combustion ASSUNIPTIONS: (1) Negligible tube wall conduction resistance, (2) Negligible
changes in ha and 11],. ANALYSIS: From Equation 11.1, the overall heat transfer coeﬁicient after one year is 1 l l
3‘E+a Since the ﬁrst two terms on therrighthand side correspond to the reciprocal of the
initial ‘overall coefﬁcient, 1 1 n
— = —~——~—— + 0.0015 + 0.0005 In“ K = 0.0045 m2'K/W
U 400 W/mg'K ( ) M U = 222 W/rnz'K. The reduction in U, and hence in heat transfer, is signiﬁcant (45%). The tube surfaces,
particularly the inner surface, should be cleaned. + Eli + R’fp' COMWIENTS: Periodic cleaning of the tube inner surfaces is essential to maintaining
efﬁcient ﬁre~tube boiler operation. ‘ ‘ /
PROBLEM ‘075 KNOWN: Type302 stainless tube with prescribed inner and outer diameters used in a crossflow heat
exchanger. Prescribed fouling factors and internal water flow conditions. FIND: (a) Overall coefficient based upon the outer surface. U“. with air at TD =15°C and velocity Vu =
20 mis in crossflow; compare thermal resistances due to convection, tube wall conduction and fouling;
(it!) Overall coefﬁcient. Um with water (rather than air) at Ta = 15°C and velocity Va = 1 m/s in cross
flow; compare thermal resistances due to convection. tube wall conduction and fouling; (c) For the
waterair conditions of part (a), compute and plot UEl as a function of the air crossﬂow velocity for 5 5
Va 5 30 mfs for water mean velocities of am = 0.2, 0.5 and 1.0 mfs; and (cl) For the waterwater ‘ ' conditions of part (b). compute and plot U, as a function of the water mean velocity for 0.5 S um s 2.5
mls for air crossflow velocities of Va = l, 3_and 8 m/s. SCIIEMATIC:
. . "f'a = 0.0004 mlellW TUbB, 83302. kW
Fouling
facmrs "m: 0.0002 mZKIW
Tm, = 75 00 “mi = 0.5 m/s ﬁisﬁiiﬁﬁiiﬁé‘ééﬁi‘iiﬂﬁﬁiﬁtf:m’éﬂtwﬂﬁé"hTim—rﬁaai‘E T i 100%?! mm Va i 20 m/s D! = 22 mm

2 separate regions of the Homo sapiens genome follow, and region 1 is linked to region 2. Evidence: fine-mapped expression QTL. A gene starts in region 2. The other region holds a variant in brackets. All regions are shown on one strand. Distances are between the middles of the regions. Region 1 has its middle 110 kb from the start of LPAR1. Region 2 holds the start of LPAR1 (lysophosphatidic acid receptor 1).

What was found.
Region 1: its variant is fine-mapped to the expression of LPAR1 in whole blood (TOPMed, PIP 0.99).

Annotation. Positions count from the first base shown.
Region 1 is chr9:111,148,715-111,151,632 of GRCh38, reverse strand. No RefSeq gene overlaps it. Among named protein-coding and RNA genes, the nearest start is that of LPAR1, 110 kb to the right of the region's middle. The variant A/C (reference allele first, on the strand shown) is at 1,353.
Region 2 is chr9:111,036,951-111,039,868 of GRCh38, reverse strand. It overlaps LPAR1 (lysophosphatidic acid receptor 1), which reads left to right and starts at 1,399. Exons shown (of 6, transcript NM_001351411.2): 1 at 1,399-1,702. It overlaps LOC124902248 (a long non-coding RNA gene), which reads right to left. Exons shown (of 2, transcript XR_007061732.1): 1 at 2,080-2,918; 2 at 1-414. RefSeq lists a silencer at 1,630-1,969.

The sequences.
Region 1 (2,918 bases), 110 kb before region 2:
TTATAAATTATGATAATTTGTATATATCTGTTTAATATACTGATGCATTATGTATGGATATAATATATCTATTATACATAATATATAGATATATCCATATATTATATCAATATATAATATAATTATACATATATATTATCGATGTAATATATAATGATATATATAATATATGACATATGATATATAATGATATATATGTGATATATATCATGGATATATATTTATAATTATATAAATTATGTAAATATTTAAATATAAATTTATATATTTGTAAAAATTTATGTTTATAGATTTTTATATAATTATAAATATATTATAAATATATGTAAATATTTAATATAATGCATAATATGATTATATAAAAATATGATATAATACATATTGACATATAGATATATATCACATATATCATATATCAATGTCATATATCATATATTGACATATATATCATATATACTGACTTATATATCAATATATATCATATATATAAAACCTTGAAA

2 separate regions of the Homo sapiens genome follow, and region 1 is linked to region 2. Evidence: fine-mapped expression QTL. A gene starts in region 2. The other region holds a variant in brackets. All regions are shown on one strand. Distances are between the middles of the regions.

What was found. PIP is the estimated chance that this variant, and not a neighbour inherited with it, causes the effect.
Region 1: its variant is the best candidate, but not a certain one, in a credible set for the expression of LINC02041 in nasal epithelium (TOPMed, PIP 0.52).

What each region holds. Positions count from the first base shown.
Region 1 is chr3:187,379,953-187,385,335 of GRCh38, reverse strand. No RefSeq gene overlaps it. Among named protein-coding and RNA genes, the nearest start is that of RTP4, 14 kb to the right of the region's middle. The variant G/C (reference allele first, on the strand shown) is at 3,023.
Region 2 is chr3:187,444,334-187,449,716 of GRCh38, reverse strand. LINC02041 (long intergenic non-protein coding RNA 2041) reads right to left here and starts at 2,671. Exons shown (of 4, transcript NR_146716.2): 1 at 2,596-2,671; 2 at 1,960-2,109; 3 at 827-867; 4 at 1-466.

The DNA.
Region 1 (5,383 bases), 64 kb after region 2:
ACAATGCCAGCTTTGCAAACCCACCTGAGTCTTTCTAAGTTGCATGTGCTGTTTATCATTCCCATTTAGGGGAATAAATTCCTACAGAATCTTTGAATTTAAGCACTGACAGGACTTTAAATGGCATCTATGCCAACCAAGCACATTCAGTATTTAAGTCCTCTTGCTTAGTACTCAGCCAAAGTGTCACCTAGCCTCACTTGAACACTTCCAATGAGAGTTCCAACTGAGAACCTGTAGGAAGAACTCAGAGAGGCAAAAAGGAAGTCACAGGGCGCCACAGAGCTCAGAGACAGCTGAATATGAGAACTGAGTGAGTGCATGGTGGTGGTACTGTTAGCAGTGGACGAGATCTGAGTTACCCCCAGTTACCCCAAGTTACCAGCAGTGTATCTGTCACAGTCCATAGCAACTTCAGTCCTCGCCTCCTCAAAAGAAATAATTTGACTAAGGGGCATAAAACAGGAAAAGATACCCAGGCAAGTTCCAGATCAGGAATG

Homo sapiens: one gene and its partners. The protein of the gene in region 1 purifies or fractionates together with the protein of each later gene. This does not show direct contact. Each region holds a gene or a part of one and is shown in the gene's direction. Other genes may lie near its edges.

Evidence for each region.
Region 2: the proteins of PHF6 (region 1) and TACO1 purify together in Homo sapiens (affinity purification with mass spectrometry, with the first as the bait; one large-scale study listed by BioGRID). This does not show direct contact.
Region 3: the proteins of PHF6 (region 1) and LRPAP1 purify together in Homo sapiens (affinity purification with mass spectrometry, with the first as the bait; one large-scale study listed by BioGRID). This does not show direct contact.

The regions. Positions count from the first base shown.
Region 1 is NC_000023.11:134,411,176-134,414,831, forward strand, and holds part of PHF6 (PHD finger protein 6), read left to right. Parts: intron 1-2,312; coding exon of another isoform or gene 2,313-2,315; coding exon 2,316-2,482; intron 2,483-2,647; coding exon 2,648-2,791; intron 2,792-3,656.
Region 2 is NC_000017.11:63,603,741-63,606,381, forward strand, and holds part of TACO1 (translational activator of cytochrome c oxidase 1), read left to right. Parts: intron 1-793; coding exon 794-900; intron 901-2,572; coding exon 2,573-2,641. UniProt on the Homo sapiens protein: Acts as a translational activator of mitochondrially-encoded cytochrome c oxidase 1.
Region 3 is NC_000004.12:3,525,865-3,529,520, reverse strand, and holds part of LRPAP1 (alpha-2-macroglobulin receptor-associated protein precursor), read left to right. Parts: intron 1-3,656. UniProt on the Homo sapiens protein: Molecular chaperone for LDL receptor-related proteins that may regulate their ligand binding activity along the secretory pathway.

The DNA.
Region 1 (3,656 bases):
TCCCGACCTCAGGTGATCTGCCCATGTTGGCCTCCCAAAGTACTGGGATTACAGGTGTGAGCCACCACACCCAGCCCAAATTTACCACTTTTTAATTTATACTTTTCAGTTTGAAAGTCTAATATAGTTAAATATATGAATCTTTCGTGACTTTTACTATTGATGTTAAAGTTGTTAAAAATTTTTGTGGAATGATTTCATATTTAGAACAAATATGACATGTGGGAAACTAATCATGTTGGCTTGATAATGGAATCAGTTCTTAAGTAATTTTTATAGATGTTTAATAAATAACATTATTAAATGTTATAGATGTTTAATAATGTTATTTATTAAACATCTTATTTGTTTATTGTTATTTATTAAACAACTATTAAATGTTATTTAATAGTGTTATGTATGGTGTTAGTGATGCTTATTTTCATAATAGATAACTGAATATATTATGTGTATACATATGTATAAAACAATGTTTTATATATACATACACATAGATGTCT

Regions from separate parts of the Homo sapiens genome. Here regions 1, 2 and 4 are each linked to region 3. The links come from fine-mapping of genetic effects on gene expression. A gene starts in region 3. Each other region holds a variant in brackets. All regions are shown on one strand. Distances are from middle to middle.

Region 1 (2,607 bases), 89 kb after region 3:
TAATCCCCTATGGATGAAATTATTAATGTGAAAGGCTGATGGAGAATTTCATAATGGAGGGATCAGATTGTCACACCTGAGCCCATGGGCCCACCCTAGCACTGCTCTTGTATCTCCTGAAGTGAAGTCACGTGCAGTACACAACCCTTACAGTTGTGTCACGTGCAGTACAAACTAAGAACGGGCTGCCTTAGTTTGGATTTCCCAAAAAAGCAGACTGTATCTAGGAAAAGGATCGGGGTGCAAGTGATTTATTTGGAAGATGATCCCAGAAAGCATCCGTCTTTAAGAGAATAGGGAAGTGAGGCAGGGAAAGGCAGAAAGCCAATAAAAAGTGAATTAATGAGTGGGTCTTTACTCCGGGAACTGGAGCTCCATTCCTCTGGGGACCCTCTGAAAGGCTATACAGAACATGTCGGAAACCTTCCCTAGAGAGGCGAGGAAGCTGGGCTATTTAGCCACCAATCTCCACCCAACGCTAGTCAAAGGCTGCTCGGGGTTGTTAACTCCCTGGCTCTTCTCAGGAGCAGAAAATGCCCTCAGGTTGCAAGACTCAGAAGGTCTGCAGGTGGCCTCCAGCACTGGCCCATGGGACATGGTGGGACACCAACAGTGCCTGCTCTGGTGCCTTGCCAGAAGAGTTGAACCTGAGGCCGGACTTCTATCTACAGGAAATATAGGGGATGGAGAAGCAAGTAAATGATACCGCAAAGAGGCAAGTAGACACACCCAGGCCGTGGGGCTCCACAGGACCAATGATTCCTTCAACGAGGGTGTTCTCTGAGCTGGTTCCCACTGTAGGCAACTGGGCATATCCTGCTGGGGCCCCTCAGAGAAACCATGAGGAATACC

ASSUMPTIONS: (l) Steadystate conditions, (2)Fully developed internal flow, PROPERTIES: Table A], Stainless steel, A151 302 (300 K): kw _= i5.1 W/m‘K'. Table A6. Water .
(Tm = 343 K): p. = 974.8 leg/m3. pi = 3.746 x 10“ N‘s/m2. 10: 0.668 W/m‘K. Pr. = 2.354; Table A4, Air (assume Tm, = 315K, 1 atm): k0 = 0.02737 W/mK. v.3 = 17.35 x 10'6 rug/s, Pro = 0.705. ' ANALYSIS: (0) For the Waterair condition. the overall coefficient, Eq. i 1.1, based upon the outer area
can be expressed as the sum of the thermal resistances clue to convection (cv), tube wall conduction (w)
and fouling (f): l/Ua An = RID! = Rcvj + R” +RW + Rf.nl+Rcv.o
RCVJ = l/Ei AI Roma 2 I/Eo AB
RH = iii/Al . Riﬂe: fin/Au
and from Eq. 3.28.;
Rw =1n(DD/Di)/(21rLkw) The convection coefﬁcients can be estimated from appropriate correlations.
Continued... PROBLEM 11.2 (ContJ Estimating H, : For internal ﬂow. characterize the flow evaluating thermophysicai properties at Tm; with  D . . 2
Rem=um i: Dim/5x09 2m 1:28.625
' vi 3.746x10 N.s/m/974.3kg/m For the turbulent flow. uise the DittusBoelter correlation. Eq. 8.60,
" " ' m”... €0.023Reg'f‘, Pr,M
I 0.1! 0.4
Num = 0.023(28,625) (2.354) = 119.1 E. =0qui kl/D, =119.1x0.668W/m2 K/0.022m =3616W/m1K Estimating ho : For external flow. characterize the flow with Tmr’
' I Rem!
9
Re]: n =ﬂ=w=3lilg4
' v0 17.35x10 m—/s R
_ . tr
evaluating thermophysical properties at Tm, = (Tm + Tall when the
surface temperature is determined from the thermal circuit analysis R
result. . w
(Tml "— To )/Rtot = (Tao " To )/Rr.v.o Rip
. ‘ T
Assume Tm, = 315 K, and check later. Using the ChurchillBernstein  5'0
correlation, Eq. 7.57, ﬁnd RIM“
. ' T
MS 0
._.. 0.62 a ”2 P ”3 R 5’“ ' ' .
NUD.5=0.3+—_‘—e%ﬁ 1+[3‘hJ it?
 [1 + (DA/Pro) ] ~32'000 '
_ . 062(31 194)”2(0 705)”3 ‘31124 5'“ “5
NUDm =0'3+—_;_—;n—TW:1+[ ’ J
' [1+(O.4/O.705)“ ] 32,000
' “rm... =102.6 ‘13., = ﬁn... k0 /DD = 102.6 x 0.02737 W/m _. K/0.027m = 104.0 W/m K Using the above values for E, and En , and other prescribed values, the thermal resistances and overall
coefficient can be evaluated and are tabulated below. Rani Rm Rw R120 Rem Uri. Riot
(K/W) (Ii/W) (W) (W) (KIW) (W/m'K) (K/W)
0.00436 0.00578 0.00216 0.00236 0.1 134 92.1 . 0.128 The major thermal resistance is due to outside (air) convection. accounting for 89% of the total
resistance. The other thermal resistances are of similar magnitude. nearly 50 times smaller than R CV.O' condition, the method of analysis folio that??? part (a). For the internal flow, the estimated convection coe ’ nt is the same a . For an assumed outer ﬁlm coefﬁcient, T“, = 292 K, the conveCW water flow condition V0 2 1 m/s and '1“.I = 15°C. find Continued... ...
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 '08
 Rhee,Jinny